In 2010, the first year of the state's anti-texting law, police agencies did little to enforce it. The 15 Nashville-area police agencies from Davidson, Sumner, Wilson, Rutherford and Williamson counties combined to issue 63 citations in 2010. Seven of the 15 agencies didn't write a single ticket.
Since then, the numbers have risen each year and are on track to do so again in 2013. There were 93 citations written in 2011 and 148 in 2012.
The Metro Nashville Police Department has issued 139 of the 389 citations. Murfreesboro Police are second with 105.
The Tennessee Highway Patrol has increased its statewide efforts each year. In 2010, the THP wrote 171 citations under the anti-texting law. That number rose to 380 in 2012 and already through the first six months of this year, 355 citations have been issued.
"We're doing everything we can to be as proactive and in front of this issue as we can be," Highway Patrol Sgt. Bill Miller said.
A frequent cause of distraction
Despite the increased efforts, it remains rare for an officer to write a texting-while-driving citation, even though officers say they see motorists distracted by their phones all the time.
Like other law enforcement agencies, the Lebanon Police Department analyzes its traffic accident data monthly. Lebanon Chief Scott Bowen said distracted driving has been the top cause of wrecks for as far back as he can remember. While officers take a broad view of distracted driving, which can be anything from eating food in the car to applying makeup or tending to children, the most frequent cause of distraction these days is the cellphone.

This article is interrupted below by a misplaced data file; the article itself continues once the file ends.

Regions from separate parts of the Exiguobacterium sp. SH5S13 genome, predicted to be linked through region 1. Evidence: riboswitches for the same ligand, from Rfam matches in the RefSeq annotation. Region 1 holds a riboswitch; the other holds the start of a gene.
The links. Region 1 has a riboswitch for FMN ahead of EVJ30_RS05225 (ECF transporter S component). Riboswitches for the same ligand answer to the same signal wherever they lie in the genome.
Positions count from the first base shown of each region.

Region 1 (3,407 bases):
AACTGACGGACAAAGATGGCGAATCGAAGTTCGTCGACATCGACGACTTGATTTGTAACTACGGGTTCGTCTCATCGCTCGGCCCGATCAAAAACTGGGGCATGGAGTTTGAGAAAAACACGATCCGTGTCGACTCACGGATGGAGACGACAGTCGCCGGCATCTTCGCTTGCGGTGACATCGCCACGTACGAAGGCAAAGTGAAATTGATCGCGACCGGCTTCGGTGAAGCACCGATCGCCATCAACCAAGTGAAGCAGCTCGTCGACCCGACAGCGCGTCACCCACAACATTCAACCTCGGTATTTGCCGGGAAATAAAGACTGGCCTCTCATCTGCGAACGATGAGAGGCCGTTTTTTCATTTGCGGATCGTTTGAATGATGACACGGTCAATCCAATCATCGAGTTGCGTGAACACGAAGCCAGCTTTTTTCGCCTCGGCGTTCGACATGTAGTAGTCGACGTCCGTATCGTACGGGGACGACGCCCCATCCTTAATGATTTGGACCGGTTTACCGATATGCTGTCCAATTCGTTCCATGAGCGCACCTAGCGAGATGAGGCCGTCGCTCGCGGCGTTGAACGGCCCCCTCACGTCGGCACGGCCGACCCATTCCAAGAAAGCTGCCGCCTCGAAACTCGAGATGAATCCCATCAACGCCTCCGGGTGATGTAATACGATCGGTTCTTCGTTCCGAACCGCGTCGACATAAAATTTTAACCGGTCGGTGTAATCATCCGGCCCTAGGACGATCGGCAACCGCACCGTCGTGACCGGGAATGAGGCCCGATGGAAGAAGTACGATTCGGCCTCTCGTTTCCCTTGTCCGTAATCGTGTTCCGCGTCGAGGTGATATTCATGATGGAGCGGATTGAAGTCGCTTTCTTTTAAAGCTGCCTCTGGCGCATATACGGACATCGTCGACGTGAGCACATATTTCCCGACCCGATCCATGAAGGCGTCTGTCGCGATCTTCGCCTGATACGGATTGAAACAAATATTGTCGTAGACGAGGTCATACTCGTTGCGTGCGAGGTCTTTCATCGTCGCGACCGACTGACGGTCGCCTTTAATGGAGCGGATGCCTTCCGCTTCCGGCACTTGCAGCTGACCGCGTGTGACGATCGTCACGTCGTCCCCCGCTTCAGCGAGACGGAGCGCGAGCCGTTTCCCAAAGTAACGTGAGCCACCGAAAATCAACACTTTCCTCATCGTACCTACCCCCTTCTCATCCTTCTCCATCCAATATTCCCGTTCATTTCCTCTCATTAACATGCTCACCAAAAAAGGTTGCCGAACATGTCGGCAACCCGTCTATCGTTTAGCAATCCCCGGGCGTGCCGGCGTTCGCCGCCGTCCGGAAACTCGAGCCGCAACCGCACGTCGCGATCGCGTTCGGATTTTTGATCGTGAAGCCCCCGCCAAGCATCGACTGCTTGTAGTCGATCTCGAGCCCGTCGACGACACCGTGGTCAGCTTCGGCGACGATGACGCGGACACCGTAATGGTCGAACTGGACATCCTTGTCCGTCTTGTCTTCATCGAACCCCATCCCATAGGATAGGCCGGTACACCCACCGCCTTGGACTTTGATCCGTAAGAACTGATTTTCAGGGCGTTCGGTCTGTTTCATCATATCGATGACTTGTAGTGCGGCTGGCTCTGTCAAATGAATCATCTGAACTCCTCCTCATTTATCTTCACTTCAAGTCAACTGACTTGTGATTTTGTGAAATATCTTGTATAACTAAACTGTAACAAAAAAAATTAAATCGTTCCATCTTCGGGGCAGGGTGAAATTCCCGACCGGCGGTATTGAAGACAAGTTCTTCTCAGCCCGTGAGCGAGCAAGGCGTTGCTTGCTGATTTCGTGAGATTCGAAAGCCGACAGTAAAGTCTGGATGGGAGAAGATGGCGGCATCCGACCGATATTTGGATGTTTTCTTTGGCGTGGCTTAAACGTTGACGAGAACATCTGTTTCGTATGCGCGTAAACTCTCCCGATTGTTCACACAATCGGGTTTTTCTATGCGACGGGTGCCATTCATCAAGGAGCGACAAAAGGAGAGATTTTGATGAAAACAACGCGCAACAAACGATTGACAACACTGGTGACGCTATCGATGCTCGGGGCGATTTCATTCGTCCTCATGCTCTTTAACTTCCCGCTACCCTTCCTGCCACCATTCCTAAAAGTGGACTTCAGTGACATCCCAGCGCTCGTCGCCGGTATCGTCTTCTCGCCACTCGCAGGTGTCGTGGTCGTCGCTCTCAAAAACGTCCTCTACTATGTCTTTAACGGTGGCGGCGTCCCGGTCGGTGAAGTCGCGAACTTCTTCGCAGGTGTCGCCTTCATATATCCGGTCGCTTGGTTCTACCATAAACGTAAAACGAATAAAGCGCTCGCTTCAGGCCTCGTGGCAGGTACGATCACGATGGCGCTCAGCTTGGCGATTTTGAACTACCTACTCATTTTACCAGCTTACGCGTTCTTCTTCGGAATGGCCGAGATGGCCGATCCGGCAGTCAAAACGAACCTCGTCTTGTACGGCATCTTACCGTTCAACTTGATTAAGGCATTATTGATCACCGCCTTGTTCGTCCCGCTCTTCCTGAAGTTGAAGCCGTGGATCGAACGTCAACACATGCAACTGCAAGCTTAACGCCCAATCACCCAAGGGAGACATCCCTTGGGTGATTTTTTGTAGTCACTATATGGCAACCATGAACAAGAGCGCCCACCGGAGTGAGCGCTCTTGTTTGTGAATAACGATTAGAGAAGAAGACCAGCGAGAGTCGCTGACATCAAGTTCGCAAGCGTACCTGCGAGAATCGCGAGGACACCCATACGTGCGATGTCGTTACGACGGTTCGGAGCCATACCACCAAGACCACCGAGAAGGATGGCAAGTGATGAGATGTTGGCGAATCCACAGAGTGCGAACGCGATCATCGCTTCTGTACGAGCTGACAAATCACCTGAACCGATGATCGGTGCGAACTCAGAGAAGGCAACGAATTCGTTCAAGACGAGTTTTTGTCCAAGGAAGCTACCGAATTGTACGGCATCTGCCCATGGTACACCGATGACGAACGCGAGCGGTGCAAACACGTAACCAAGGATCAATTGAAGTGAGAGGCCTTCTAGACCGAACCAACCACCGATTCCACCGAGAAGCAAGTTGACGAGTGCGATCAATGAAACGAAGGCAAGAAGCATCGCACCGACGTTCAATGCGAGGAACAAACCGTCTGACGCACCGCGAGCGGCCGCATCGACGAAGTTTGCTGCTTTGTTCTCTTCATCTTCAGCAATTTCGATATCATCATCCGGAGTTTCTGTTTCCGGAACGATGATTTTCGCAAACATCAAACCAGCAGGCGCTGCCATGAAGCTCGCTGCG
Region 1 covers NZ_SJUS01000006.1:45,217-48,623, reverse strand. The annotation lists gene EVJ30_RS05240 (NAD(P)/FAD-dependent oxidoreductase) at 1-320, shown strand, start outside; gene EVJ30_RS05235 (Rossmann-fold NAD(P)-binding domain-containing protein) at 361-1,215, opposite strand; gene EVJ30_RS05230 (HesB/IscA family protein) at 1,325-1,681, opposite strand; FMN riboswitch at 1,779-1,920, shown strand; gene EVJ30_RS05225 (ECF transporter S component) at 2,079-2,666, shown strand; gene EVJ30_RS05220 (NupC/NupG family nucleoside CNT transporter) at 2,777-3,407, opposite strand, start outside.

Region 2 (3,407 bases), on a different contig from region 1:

And yet the most citations the Lebanon Police Department has issued in a single year for texting while driving was 11 in 2012. So why are so few tickets being written if this is the case?
"It is tough to enforce. You have to see the individuals actually doing it," Bowen said, pointing out that drivers often make excuses.
If the driver won't own up to texting, officers can write a citation for the effect of the distracted driving, whether it's speeding, running a stop sign or failing to maintain the driving lane. Officers are unlikely to subpoena phone records for a traffic stop, though a records search is more commonplace when a serious crash occurs.
"You can't tell what (a driver) is doing with their phone," Sheffield said. "But if your driving draws my attention to you, and you're presenting yourself just as if you're using your phone to text, then I'm still going to stop you.
"I might not be able to write you for (Tennessee Code Annotated) 55-8-199, but if your driving is so egregious that it put others in danger, then I guarantee I can probably make the case for careless driving."
First in fatal wrecks
Enforcement of the state's texting-while-driving law is especially topical now because Tennessee has the highest percentage of crashes attributed to cellphone use, according to the National Safety Council.
In 2010, 7.4 percent of all fatal crashes in Tennessee were caused by cellphone use, which includes talking on the phone, texting and other uses. The number grew to 10.6 percent in 2011, compared with a national average of 1.2 percent over the two-year period.
The NSC report concluded that the number of deaths caused by cellphone use is under-reported and that data vary significantly from state to state.
Advocates, many of them family members of people maimed or killed by a distracted driver, say the state could make it a lot simpler for police. As things stand now, Tennessee's law bans texting while driving only if the car is moving, and expressly allows drivers to read, select or enter a phone number while behind the wheel.
In 2009, Doug Ralls' son Brian was killed by a woman who was reaching for her cellphone and crossed over the median on I-40 in Wilson County. The texting law wasn't in effect then, but what she did wouldn't have violated it, anyway.
That's one reason Doug Ralls and his wife have become perhaps the state's most vocal advocates of tighter distracted-driving laws. Ralls said the law should go much further and that it needs to be realistic and enforceable — if a lot less convenient for those who feel the urgent need to communicate.
"What we would like to see," Ralls said, "is a national law that bans cellphone use while driving."